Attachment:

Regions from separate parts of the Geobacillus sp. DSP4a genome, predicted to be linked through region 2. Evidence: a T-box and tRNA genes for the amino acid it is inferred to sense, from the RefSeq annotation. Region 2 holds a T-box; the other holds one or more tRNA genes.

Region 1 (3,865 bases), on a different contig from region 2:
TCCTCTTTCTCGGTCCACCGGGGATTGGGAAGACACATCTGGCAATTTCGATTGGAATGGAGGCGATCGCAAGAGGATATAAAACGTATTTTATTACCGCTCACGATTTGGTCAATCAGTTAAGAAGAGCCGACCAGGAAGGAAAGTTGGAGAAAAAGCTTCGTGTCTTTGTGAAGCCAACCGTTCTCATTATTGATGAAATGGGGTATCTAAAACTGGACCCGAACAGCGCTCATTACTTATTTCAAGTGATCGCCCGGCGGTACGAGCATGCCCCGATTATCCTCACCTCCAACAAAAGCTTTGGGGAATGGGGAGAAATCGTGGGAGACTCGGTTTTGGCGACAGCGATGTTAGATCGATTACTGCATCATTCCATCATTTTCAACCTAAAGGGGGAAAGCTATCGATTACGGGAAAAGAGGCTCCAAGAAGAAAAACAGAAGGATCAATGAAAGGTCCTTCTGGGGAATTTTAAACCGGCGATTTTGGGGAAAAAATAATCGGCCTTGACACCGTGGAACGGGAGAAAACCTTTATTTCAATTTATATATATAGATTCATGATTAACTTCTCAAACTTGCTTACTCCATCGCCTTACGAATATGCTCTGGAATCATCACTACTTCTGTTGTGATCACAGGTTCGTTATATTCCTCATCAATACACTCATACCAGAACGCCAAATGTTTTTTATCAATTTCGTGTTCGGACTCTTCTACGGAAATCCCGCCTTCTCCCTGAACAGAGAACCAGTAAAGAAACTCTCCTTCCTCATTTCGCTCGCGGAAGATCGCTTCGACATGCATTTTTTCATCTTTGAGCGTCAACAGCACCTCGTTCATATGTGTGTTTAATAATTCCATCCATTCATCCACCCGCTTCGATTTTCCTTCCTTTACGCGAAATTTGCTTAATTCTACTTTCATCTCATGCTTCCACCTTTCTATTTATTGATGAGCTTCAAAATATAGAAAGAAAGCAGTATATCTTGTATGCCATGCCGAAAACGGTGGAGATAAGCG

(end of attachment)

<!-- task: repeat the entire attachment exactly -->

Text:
Regions from separate parts of the Geobacillus sp. DSP4a genome, predicted to be linked through region 2. Evidence: a T-box and tRNA genes for the amino acid it is inferred to sense, from the RefSeq annotation. Region 2 holds a T-box; the other holds one or more tRNA genes.

Region 1 (3,865 bases), on a different contig from region 2:
TCCTCTTTCTCGGTCCACCGGGGATTGGGAAGACACATCTGGCAATTTCGATTGGAATGGAGGCGATCGCAAGAGGATATAAAACGTATTTTATTACCGCTCACGATTTGGTCAATCAGTTAAGAAGAGCCGACCAGGAAGGAAAGTTGGAGAAAAAGCTTCGTGTCTTTGTGAAGCCAACCGTTCTCATTATTGATGAAATGGGGTATCTAAAACTGGACCCGAACAGCGCTCATTACTTATTTCAAGTGATCGCCCGGCGGTACGAGCATGCCCCGATTATCCTCACCTCCAACAAAAGCTTTGGGGAATGGGGAGAAATCGTGGGAGACTCGGTTTTGGCGACAGCGATGTTAGATCGATTACTGCATCATTCCATCATTTTCAACCTAAAGGGGGAAAGCTATCGATTACGGGAAAAGAGGCTCCAAGAAGAAAAACAGAAGGATCAATGAAAGGTCCTTCTGGGGAATTTTAAACCGGCGATTTTGGGGAAAAAATAATCGGCCTTGACACCGTGGAACGGGAGAAAACCTTTATTTCAATTTATATATATAGATTCATGATTAACTTCTCAAACTTGCTTACTCCATCGCCTTACGAATATGCTCTGGAATCATCACTACTTCTGTTGTGATCACAGGTTCGTTATATTCCTCATCAATACACTCATACCAGAACGCCAAATGTTTTTTATCAATTTCGTGTTCGGACTCTTCTACGGAAATCCCGCCTTCTCCCTGAACAGAGAACCAGTAAAGAAACTCTCCTTCCTCATTTCGCTCGCGGAAGATCGCTTCGACATGCATTTTTTCATCTTTGAGCGTCAACAGCACCTCGTTCATATGTGTGTTTAATAATTCCATCCATTCATCCACCCGCTTCGATTTTCCTTCCTTTACGCGAAATTTGCTTAATTCTACTTTCATCTCATGCTTCCACCTTTCTATTTATTGATGAGCTTCAAAATATAGAAAGAAAGCAGTATATCTTGTATGCCATGCCGAAAACGGTGGAGATAAGCG